On ESPN Sunday Night Baseball, the Braves wasted a strong effort by starter Julio Teheran and a seventh-inning, go-ahead two-run home run by Dan Uggla to fall to the Mets 4-2. The Braves ended their eight-game winning streak and in so doing, also ended the Mets’ five-game losing streak. The two teams, still, are heading in opposite directions in the NL East standings. The Braves remain 4.5 games ahead of the Nationals, 6.5 ahead of the Phillies, and 11 ahead of the Mets.
Mets starter Shaun Marcum had struggled through his first six starts of the season after returning from a neck injury in late April. He brought a 6.59 ERA into tonight’s outing, but stymied the Braves for the most part over his seven innings of work, yielding just the two runs on four hits and no walks while striking out 12. Teheran, Marcum’s counterpart, allowed one run on five hits and three walks while striking out five in 6.2 innings.
The Mets went ahead in the bottom of the eighth against Braves reliever Cory Gearrin thanks to an RBI single to left by John Buck which tied the game, and a two-run, tie-breaking single to right field by Ike Davis. Closer Bobby Parnell made short work of the Braves in the top of the ninth to nail down the victory.
Yesterday we wrote about Carter Stewart, the American pitcher who, after failing to sign with the Braves last year, went to junior college. Rather than re-enter the draft this year, Stewart has signed with the Fukuoka Softbank Hawks of the Japanese Pacific League.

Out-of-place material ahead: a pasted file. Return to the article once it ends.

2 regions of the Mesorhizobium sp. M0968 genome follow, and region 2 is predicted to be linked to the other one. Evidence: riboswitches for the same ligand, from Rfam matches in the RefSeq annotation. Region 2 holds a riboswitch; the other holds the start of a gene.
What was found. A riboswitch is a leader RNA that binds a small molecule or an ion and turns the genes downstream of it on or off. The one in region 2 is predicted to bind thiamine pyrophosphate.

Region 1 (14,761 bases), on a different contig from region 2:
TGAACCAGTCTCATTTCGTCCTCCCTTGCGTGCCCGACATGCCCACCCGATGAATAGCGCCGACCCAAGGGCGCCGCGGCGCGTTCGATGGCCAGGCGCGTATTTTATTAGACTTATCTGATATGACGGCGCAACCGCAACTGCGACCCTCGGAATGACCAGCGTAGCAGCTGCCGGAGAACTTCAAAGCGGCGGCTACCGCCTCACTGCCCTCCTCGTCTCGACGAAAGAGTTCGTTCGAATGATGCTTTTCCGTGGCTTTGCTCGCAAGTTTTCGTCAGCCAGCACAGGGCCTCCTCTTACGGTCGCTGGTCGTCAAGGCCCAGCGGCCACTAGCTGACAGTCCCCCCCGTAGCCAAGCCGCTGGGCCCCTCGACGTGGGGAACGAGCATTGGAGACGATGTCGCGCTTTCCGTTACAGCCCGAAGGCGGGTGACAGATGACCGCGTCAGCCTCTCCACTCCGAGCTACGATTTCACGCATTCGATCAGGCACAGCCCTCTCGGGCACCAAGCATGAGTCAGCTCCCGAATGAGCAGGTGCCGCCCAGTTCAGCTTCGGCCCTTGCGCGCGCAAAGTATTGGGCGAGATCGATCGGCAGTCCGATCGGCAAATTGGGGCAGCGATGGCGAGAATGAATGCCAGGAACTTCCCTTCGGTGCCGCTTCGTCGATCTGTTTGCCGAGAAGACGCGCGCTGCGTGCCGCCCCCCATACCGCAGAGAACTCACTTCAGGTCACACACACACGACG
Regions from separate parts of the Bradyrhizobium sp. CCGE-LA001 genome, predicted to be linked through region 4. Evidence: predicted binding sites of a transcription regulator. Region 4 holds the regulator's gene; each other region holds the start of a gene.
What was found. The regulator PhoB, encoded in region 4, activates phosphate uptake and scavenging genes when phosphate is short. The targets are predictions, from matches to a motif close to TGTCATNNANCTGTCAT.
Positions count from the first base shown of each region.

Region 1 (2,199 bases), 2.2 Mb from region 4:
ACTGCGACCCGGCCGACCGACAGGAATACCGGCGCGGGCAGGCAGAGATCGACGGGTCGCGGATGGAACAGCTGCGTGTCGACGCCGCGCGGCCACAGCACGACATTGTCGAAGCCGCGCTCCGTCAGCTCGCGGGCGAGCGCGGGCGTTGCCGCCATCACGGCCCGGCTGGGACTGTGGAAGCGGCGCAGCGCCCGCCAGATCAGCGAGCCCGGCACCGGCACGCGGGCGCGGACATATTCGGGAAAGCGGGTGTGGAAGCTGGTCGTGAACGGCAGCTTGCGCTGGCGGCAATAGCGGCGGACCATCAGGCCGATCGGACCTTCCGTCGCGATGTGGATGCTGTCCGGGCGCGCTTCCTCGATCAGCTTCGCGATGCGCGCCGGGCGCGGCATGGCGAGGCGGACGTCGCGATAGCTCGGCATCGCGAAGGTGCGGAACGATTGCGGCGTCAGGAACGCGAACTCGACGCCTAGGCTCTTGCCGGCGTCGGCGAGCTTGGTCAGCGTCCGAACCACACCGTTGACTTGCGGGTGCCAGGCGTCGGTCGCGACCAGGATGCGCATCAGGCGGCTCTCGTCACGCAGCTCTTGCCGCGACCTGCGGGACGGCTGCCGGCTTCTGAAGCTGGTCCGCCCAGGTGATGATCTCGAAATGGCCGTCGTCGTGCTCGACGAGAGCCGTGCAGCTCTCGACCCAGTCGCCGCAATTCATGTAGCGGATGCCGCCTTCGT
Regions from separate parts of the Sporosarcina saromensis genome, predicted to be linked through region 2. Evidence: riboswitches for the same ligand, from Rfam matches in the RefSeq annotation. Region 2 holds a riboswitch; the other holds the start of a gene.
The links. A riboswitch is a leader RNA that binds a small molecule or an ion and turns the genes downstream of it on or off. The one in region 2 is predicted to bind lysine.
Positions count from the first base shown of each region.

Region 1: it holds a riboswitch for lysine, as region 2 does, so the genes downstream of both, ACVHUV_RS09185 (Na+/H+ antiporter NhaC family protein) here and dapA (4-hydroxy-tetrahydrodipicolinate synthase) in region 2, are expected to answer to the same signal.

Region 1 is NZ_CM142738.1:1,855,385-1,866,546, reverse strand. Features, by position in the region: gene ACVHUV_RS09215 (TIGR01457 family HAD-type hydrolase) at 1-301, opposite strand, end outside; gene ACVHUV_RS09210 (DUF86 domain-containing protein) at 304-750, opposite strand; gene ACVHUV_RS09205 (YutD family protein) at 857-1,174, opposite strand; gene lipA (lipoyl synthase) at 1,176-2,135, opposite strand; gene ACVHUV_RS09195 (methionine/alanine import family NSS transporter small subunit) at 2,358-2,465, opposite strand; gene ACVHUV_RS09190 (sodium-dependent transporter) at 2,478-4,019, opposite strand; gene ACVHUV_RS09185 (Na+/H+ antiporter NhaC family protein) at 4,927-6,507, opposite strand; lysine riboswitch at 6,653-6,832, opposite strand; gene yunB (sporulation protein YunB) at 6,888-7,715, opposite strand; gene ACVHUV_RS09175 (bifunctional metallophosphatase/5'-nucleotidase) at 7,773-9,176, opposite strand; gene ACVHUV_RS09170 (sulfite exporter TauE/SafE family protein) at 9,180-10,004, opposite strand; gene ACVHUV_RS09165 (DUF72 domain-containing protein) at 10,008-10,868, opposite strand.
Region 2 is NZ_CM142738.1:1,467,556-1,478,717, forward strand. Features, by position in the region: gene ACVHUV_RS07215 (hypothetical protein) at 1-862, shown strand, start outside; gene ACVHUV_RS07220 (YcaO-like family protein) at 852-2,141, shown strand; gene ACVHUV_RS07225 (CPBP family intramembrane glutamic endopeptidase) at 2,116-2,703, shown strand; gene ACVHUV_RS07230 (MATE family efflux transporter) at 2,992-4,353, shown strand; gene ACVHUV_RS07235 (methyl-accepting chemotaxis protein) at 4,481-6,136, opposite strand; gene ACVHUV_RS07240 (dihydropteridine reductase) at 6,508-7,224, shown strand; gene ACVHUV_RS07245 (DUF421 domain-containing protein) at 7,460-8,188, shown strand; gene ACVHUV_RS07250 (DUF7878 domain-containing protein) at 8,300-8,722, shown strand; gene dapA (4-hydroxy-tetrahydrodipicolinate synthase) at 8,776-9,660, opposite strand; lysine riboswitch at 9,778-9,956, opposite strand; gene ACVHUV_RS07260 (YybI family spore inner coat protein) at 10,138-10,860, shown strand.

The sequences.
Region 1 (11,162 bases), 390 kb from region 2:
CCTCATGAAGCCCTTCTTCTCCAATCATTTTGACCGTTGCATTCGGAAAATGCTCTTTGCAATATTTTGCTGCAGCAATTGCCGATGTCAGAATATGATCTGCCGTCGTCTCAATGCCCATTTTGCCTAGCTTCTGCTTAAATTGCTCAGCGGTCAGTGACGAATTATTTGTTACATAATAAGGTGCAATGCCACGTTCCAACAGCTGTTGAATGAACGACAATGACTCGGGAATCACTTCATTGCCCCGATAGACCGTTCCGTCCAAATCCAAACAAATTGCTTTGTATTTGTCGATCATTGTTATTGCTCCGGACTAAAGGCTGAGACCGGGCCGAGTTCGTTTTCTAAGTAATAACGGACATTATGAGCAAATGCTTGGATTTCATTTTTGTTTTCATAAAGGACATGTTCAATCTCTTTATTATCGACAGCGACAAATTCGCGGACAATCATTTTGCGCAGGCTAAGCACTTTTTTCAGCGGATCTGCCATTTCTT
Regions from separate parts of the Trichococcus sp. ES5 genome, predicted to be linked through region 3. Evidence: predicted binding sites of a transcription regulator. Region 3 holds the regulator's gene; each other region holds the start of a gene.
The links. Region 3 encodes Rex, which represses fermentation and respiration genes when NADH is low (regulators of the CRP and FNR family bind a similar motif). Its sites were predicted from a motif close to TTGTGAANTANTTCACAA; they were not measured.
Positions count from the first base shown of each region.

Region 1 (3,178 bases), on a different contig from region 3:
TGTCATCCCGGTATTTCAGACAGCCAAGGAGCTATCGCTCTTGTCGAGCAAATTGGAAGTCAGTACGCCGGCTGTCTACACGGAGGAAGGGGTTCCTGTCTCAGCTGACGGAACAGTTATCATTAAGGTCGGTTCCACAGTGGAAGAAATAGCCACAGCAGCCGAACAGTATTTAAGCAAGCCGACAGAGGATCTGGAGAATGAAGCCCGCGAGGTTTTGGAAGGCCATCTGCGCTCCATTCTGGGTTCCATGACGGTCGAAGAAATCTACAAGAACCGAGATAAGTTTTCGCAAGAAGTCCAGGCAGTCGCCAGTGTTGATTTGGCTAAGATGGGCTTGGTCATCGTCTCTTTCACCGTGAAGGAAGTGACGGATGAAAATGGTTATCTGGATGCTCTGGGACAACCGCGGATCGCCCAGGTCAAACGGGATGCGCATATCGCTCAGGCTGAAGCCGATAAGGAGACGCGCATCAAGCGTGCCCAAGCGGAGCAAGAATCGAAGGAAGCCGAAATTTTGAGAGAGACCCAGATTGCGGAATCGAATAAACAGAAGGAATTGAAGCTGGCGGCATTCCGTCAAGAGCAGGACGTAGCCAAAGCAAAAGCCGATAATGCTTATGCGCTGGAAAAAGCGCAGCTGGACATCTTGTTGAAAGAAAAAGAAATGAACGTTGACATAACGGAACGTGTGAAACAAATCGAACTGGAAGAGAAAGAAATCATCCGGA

Jeff Passan of ESPN has the details on that deal: $7 million for six years. That’s five million more than the lowball offer the Braves gave him after drafting him last year and over $2 million more than he would’ve gotten if the Braves had paid him slot last year. This year he was projected to be a second round pick, Passan says, so his slot bonus would’ve been under $2 million.
As Passan notes, though, he has the chance to make out far better than that, though. That’s because his six-year deal would allow the now-19-year-old Stewart to come back to the U.S. as a 25-year-old free agent via the posting system. Passan does some back-of-the-envelope figuring, comparing what he’d make in the U.S. had he stayed vs. the $7 million he’s now guaranteed in Japan:
In a near-optimal scenario, Stewart would receive around $4 million for the next six years — and would not reach free agency until after the 2027 season, when he will be 28. His deal with the Hawks would guarantee Stewart $3 million more and potentially allow him to hit free agency three years earlier.
He could flame out, of course. The Braves’ lowball offer was based on concerns about his wrist. Even without that, there are no guarantees when young arms are involved.
But there is a $7 million guarantee for Stewart now, and the chance to do better than if he had stayed in the U.S. And the opportunity was created, in large part, by Major League Baseball’s clamping down on pay for draft picks and doing whatever it can to extend team control over players via service time manipulation. Stewart, and his agent Scott Boras, are merely exploiting an inefficiency in the market.